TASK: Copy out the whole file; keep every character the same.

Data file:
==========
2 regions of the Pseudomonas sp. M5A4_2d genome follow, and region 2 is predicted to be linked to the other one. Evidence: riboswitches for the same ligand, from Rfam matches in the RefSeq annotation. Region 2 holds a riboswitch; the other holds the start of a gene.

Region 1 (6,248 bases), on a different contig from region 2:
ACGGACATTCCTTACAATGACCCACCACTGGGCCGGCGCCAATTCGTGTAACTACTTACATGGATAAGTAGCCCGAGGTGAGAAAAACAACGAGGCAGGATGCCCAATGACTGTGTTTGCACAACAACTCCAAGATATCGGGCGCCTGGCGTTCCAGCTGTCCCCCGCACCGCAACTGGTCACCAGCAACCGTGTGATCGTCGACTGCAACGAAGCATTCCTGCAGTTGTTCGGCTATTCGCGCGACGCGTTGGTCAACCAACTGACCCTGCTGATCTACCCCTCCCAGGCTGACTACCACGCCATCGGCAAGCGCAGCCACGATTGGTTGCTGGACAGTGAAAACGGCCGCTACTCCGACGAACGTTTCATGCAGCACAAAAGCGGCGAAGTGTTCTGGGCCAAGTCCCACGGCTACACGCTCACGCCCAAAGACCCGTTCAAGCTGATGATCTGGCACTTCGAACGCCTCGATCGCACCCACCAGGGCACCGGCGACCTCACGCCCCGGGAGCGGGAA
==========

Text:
2 regions of the Pseudomonas sp. M5A4_2d genome follow, and region 2 is predicted to be linked to the other one. Evidence: riboswitches for the same ligand, from Rfam matches in the RefSeq annotation. Region 2 holds a riboswitch; the other holds the start of a gene.

Region 1 (6,248 bases), on a different contig from region 2:
ACGGACATTCCTTACAATGACCCACCACTGGGCCGGCGCCAATTCGTGTAACTACTTACATGGATAAGTAGCCCGAGGTGAGAAAAACAACGAGGCAGGATGCCCAATGACTGTGTTTGCACAACAACTCCAAGATATCGGGCGCCTGGCGTTCCAGCTGTCCCCCGCACCGCAACTGGTCACCAGCAACCGTGTGATCGTCGACTGCAACGAAGCATTCCTGCAGTTGTTCGGCTATTCGCGCGACGCGTTGGTCAACCAACTGACCCTGCTGATCTACCCCTCCCAGGCTGACTACCACGCCATCGGCAAGCGCAGCCACGATTGGTTGCTGGACAGTGAAAACGGCCGCTACTCCGACGAACGTTTCATGCAGCACAAAAGCGGCGAAGTGTTCTGGGCCAAGTCCCACGGCTACACGCTCACGCCCAAAGACCCGTTCAAGCTGATGATCTGGCACTTCGAACGCCTCGATCGCACCCACCAGGGCACCGGCGACCTCACGCCCCGGGAGCGGGAA